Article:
Unsafe charging of e-bike batteries has already caused 38 fires in New York City this year, the Fire Department says. So Council Member Gale Brewer suggested an idea Monday: letting New Yorkers charge lithium-ion batteries at police and fire stations.
State, federal and city officials alike have scrambled to find ways to regulate their use without adversely impacting the livelihood of the delivery workers who’ve grown increasingly reliant on e-bikes and mopeds. Earlier this month, the City Council approved a package of bills intended to bolster the fire safety of the batteries they use.
It’s a complicated matter – one the New York City Fire Department dug into during a preliminary budget hearing before the council. Finding safe, alternative ways for New Yorkers to charge their devices outside of apartment buildings or dangerous mass charging stations has been a challenge. The Fire department has been inspecting bike shops and other businesses, in one case finding dozens of batteries charging together on racks.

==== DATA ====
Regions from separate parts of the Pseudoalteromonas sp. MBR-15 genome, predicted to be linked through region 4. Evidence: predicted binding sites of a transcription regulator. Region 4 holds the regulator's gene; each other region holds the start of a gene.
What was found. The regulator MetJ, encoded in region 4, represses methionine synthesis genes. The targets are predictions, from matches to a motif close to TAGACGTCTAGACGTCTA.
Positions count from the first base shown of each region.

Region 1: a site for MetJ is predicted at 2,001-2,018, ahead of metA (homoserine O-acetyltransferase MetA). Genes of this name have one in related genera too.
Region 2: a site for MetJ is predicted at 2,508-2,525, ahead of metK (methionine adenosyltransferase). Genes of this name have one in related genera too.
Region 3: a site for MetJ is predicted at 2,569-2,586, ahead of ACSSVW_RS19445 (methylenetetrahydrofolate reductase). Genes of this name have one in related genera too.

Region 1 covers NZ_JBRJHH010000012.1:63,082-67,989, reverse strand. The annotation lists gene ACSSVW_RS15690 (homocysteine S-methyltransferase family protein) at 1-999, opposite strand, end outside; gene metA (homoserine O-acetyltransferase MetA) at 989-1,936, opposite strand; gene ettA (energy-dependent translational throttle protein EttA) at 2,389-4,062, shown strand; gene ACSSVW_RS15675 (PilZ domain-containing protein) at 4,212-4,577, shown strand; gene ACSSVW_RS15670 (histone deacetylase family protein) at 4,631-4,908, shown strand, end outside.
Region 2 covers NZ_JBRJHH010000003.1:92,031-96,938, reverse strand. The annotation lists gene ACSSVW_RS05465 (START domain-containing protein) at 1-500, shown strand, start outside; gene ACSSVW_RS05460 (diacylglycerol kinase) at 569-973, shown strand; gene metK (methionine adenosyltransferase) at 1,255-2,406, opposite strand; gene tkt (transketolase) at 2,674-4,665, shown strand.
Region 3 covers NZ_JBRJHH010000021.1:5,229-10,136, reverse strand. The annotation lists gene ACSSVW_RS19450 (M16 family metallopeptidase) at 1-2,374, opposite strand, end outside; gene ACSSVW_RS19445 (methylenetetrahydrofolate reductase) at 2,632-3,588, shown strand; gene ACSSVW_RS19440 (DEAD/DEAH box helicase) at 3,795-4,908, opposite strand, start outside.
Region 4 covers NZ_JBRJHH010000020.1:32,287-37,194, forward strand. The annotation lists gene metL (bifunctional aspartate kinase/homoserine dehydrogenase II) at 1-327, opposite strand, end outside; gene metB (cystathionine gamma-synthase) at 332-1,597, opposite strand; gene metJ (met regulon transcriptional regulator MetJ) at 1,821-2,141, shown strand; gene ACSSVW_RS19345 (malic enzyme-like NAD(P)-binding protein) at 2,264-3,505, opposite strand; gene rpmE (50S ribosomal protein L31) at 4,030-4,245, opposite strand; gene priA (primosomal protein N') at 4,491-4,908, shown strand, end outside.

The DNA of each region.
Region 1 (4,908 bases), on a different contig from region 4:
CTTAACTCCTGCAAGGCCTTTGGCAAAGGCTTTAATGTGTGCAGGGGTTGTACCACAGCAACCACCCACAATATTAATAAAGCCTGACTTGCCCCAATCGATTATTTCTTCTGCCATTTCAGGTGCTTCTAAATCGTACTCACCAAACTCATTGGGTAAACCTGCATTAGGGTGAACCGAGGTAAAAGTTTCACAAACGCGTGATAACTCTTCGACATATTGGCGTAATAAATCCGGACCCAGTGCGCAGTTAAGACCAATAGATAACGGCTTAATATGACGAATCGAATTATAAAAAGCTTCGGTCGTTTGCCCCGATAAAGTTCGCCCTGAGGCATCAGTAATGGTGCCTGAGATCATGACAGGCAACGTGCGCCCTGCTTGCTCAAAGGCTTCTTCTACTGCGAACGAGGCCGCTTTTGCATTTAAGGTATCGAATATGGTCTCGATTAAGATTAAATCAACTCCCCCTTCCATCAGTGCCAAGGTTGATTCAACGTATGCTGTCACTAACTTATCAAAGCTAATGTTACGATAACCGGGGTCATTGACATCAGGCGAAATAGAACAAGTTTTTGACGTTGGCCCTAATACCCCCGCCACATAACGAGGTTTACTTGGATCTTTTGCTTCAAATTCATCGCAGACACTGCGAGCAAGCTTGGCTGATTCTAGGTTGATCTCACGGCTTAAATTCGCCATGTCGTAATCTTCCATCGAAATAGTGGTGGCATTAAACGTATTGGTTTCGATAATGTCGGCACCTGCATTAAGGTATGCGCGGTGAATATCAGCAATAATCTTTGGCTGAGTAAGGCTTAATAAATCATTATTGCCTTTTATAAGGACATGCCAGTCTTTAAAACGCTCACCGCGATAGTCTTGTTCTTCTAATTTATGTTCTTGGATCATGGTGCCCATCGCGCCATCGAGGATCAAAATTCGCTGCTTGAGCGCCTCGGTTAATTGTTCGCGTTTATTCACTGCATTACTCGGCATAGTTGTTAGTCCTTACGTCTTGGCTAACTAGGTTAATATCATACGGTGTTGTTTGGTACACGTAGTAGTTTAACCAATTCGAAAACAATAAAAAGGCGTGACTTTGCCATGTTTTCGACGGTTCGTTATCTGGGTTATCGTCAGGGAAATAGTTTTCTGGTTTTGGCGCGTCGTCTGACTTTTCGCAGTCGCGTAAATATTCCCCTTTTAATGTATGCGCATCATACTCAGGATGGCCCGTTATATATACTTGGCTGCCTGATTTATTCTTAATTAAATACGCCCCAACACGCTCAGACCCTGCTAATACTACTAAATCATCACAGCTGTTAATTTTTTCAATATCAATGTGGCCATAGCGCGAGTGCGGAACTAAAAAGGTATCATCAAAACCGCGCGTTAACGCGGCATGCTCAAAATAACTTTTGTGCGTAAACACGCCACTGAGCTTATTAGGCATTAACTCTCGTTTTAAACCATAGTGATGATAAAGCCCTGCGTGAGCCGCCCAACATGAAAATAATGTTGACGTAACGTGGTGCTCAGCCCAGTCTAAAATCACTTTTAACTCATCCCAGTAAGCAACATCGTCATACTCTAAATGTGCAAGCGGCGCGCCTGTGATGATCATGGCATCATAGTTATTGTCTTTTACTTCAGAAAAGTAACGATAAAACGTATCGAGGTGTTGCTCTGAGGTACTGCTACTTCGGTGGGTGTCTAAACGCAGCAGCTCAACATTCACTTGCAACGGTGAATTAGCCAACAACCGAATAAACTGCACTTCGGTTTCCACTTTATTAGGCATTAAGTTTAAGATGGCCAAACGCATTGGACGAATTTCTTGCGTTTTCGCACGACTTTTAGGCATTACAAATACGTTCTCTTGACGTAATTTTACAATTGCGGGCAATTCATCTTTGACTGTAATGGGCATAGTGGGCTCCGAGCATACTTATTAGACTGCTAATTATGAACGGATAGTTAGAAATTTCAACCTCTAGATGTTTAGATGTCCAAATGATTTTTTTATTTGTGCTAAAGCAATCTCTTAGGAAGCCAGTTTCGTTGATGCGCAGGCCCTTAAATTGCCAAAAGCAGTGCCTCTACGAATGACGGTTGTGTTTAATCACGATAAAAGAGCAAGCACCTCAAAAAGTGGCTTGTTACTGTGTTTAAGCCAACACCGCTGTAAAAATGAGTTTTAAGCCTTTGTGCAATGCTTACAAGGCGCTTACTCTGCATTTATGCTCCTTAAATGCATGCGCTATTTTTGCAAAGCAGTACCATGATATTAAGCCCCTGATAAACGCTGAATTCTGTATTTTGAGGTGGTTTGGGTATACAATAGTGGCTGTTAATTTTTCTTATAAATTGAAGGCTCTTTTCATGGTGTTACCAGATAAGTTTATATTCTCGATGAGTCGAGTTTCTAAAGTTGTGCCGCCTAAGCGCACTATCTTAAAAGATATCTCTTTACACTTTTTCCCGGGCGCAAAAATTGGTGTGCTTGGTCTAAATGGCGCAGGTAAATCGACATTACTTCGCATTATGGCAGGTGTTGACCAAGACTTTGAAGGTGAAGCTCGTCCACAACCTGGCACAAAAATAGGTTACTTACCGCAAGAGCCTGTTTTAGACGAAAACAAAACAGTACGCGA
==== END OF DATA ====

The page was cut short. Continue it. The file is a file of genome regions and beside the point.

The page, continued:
While Fire Commissioner Laura Kavanagh said officials would need to consider whether Brewer’s idea would work, she acknowledged the need to find alternative methods.
“We recognize that due to the need for so many of these people to rely on these bikes for their livelihood, we definitely believe there has to be – whether its a way to get safer batteries, battery exchange, safe charging – that those things need to happen in order to make sure that those folks who rely on these bikes have another alternative than charging them in their own home,” Kavanagh said.